2. Valassis Communications vs. News Corp Lawsuit amount: $560 million
The Wrap reports that Valassis Communications filed a lawsuit against News Corp, seeking $560 million in damages for allegations of unfair and unethical practices committed by News America, a subsidiary of News Corp. The lawsuit was filed in 2013 in a District Court in Michigan. This lawsuit was not the first litigation between the two companies. A previous lawsuit filed in 2009 alleged that News America Marketing engaged in unfair competition with coupon distribution and advertising of in=store displays. The 2009 lawsuit settled in favor of the plaintiff, awarding Valassis $300 million in compensation. Before the 2009 lawsuit progressed to a jury trial, News America negotiated with Valassis for a $500 million settlement with an agreement for ten-year mail distribution to resolve the claims. A code of practices got set in place. It was to restrict monopoly practices on the part of News America. Valassis ended up in court again. They contended that New Corp did not honor the agreement and continues to practice unfairly and unethically. Further claims that News Corp sought to eliminate Valassis as a competitor were alleged.
1. Smartmatic vs. Fox News and News Corp Lawsuit amount: $2.7 billion
The New York Times confirms a lawsuit accusing News Corp’s cable networks of damaging Smartmatic through the promotion of a false narrative regarding the 2020 presidential election. The allegations claim that the news networks accused them of rigging the presidential race and providing disinformation. A ruling of the State Supreme Court in Manhattan stated that Fox News allowed outrageous claims about the plaintiffs and practiced disregard for the truth that was reckless. The judge declined News Corp’s request to dismiss all claims against Fox News Hosts concerning the Smartmatic assertions. The judge dismissed parts of the defamation case but allowed other aspects of the litigation to move forward. Fox News filed an appeal, but the litigation continues. Fox News is the sister company of News Corp. The Murdoch family owns both of these companies.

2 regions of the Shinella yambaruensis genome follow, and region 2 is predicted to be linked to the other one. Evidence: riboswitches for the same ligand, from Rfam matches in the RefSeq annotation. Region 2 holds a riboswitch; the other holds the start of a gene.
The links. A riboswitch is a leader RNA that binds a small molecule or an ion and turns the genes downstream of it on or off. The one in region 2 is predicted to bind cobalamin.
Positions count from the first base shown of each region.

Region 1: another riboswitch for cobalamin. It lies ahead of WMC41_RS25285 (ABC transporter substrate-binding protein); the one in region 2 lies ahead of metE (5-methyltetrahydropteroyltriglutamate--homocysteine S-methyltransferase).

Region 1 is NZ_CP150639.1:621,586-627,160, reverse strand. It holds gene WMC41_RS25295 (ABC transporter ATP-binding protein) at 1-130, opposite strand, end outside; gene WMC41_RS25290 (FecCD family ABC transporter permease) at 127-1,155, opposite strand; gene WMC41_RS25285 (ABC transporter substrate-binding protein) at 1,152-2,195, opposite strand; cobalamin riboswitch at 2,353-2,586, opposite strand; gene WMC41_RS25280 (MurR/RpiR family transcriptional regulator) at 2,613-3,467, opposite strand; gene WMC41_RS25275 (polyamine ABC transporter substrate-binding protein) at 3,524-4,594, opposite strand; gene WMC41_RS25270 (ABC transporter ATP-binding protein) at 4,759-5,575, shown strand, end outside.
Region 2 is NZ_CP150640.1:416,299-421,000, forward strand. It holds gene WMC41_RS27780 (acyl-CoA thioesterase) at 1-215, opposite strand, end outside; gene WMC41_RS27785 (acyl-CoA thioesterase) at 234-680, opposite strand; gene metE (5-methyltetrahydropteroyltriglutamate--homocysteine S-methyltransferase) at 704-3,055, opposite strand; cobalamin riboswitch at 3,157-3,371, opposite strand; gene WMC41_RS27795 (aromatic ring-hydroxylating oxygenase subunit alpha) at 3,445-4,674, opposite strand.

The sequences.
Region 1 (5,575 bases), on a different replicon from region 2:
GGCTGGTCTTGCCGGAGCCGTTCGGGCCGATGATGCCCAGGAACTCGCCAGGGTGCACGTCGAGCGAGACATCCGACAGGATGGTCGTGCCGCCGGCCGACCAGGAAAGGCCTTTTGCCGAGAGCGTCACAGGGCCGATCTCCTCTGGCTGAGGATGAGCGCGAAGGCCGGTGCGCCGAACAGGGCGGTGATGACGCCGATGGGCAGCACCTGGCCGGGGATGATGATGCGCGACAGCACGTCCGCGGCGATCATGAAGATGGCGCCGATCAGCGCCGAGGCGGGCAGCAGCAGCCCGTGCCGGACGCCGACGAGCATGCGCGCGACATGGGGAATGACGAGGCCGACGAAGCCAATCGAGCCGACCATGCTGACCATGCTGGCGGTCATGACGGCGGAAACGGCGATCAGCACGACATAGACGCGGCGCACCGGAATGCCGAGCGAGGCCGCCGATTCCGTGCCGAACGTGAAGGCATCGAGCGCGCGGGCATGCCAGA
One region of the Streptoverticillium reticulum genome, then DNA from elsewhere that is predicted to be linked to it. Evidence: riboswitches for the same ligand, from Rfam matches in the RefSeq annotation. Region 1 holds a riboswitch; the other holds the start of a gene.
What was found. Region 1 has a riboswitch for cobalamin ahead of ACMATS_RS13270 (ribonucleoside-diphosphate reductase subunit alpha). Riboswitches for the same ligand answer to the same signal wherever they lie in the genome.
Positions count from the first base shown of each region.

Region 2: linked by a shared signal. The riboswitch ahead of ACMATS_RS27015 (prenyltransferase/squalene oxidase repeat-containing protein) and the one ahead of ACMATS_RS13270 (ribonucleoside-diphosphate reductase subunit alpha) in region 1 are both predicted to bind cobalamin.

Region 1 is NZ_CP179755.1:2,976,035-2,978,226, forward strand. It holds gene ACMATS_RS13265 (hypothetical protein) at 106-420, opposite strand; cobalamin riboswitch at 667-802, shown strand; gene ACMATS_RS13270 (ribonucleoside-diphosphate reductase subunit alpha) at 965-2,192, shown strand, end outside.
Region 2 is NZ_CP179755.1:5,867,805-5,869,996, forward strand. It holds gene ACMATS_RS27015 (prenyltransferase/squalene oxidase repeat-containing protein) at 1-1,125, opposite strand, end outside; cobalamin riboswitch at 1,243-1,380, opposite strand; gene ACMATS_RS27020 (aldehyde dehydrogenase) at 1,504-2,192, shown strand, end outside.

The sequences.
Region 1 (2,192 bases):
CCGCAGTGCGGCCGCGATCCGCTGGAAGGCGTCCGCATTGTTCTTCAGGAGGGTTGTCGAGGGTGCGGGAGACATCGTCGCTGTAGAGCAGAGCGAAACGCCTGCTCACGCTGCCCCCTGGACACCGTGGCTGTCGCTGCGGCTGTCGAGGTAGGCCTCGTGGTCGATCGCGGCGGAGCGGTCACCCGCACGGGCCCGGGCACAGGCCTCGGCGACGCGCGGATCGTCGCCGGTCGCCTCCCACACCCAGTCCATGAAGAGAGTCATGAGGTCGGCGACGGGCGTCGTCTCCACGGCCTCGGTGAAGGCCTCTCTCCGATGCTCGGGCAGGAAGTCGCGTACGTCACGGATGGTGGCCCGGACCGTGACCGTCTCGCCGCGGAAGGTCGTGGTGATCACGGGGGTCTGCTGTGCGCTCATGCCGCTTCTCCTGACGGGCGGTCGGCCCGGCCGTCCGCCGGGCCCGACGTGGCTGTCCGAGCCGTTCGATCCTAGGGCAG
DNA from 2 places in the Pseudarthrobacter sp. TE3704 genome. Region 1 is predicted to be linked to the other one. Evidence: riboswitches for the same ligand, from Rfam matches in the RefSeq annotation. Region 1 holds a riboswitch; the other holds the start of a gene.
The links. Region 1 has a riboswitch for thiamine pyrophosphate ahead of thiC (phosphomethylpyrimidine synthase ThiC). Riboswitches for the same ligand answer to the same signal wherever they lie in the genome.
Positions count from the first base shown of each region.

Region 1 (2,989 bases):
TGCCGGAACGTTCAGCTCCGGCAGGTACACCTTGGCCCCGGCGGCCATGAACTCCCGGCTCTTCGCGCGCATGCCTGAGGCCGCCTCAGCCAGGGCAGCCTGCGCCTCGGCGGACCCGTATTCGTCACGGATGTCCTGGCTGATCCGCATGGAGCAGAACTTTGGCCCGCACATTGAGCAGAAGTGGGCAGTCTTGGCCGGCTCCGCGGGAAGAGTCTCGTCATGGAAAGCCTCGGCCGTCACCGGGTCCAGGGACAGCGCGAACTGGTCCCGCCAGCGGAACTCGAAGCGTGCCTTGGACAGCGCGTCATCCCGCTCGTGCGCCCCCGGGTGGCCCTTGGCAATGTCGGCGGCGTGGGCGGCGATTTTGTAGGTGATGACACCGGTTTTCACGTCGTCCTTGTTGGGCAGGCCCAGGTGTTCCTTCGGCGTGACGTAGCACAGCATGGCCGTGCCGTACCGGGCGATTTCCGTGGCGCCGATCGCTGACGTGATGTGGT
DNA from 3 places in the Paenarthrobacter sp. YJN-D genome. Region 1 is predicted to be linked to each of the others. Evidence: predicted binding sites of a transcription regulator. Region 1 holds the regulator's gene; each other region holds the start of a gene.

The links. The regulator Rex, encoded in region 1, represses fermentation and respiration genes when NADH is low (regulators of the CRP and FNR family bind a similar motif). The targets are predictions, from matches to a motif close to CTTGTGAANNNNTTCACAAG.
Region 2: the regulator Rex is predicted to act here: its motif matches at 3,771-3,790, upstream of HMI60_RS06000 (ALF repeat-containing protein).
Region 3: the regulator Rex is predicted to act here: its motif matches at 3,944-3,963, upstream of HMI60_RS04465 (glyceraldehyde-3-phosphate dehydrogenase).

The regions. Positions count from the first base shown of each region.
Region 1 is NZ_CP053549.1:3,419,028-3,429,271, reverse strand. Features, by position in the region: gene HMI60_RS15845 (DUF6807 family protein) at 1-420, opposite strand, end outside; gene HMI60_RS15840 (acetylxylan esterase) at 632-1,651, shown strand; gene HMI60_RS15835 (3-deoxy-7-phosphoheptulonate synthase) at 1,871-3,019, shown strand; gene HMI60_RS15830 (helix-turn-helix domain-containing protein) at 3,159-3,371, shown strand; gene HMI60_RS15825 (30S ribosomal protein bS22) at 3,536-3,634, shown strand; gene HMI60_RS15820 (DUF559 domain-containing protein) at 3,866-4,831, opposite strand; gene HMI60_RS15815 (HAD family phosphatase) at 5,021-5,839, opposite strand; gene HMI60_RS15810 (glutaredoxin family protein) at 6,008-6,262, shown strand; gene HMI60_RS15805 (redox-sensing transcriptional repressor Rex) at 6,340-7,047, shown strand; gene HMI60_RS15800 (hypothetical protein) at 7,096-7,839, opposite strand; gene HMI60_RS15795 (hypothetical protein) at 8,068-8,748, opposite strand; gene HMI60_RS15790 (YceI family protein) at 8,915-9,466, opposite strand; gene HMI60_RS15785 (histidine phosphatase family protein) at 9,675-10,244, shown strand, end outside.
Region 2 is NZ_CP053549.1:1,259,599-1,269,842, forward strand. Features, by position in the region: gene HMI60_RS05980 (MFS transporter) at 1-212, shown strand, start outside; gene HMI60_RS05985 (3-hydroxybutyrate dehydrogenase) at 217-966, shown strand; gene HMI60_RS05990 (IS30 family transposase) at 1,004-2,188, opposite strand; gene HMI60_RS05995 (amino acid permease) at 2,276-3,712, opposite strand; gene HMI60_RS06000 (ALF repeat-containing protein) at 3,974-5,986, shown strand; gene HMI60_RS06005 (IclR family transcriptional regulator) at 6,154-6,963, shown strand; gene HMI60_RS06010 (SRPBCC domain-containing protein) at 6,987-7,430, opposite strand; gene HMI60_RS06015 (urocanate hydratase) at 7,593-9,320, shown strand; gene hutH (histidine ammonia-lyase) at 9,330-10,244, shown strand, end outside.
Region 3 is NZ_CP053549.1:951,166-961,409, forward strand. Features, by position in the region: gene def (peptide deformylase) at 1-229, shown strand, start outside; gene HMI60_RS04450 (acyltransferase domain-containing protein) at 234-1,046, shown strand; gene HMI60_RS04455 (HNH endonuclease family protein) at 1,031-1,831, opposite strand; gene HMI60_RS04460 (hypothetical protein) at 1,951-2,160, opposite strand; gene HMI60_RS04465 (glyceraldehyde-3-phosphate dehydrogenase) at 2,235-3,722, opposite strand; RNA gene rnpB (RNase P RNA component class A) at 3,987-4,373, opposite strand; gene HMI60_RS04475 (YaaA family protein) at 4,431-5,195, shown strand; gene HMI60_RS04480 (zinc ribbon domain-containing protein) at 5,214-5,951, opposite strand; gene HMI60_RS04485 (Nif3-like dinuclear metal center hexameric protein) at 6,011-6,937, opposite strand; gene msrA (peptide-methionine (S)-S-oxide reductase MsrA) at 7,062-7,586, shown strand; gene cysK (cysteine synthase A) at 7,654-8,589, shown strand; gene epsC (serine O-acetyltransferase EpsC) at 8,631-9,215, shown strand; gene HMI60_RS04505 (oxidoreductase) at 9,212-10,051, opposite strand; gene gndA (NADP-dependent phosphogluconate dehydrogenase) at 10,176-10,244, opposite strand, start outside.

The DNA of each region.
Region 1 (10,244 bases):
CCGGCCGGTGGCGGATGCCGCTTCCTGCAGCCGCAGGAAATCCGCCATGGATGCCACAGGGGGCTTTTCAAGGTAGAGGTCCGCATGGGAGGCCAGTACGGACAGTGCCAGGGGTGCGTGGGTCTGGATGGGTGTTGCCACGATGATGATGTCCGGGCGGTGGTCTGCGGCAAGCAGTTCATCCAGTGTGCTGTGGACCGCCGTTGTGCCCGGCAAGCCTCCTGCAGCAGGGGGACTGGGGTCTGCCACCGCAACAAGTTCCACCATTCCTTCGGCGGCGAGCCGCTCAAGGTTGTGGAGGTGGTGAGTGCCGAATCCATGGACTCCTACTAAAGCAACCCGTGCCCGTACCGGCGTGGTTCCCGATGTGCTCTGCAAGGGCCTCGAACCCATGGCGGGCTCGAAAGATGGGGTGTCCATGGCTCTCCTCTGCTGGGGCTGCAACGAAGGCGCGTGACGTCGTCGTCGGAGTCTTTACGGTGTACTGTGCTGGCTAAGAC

News Corp is a massive corporation that controls dozens of subsidiary news-related companies. The media giant has a history of legal problems. Many recorded lawsuits cost News Corp penalties that may seem small when under $25,000. The totals tallied, it’s paid nearly a billion in settlement fees over the past few decades. Some of the large lawsuits filed against News Corp were aimed directly at the parent company and others against its subsidiaries. Most litigations involve OSHA violations, unfair labor practices, and related violations, but some of the more costly offenses involve allegations of anti-trust and anti-competition law violations. News Corp has paid tens of millions of dollars in class-action lawsuit settlements filed by companies damaged by its unfair and illegal practices that cause them to lose business and suffer financially. It’s breached multiple laws against marketing practices that encourage monopolies. It’s engaged with other companies to shut out competitors. The largest lawsuit ever filed against News Corp is still pending. The Murdoch family faces a $2.7 billion lawsuit for anti-competition practices. Massive corporations with numerous subsidiaries often encounter legal problems that result in fines and penalties costing hundreds of millions and even billions of dollars. Many count it the cost of doing business and retaining their leadership positions in the race to command the biggest percentage of the marketplace pie.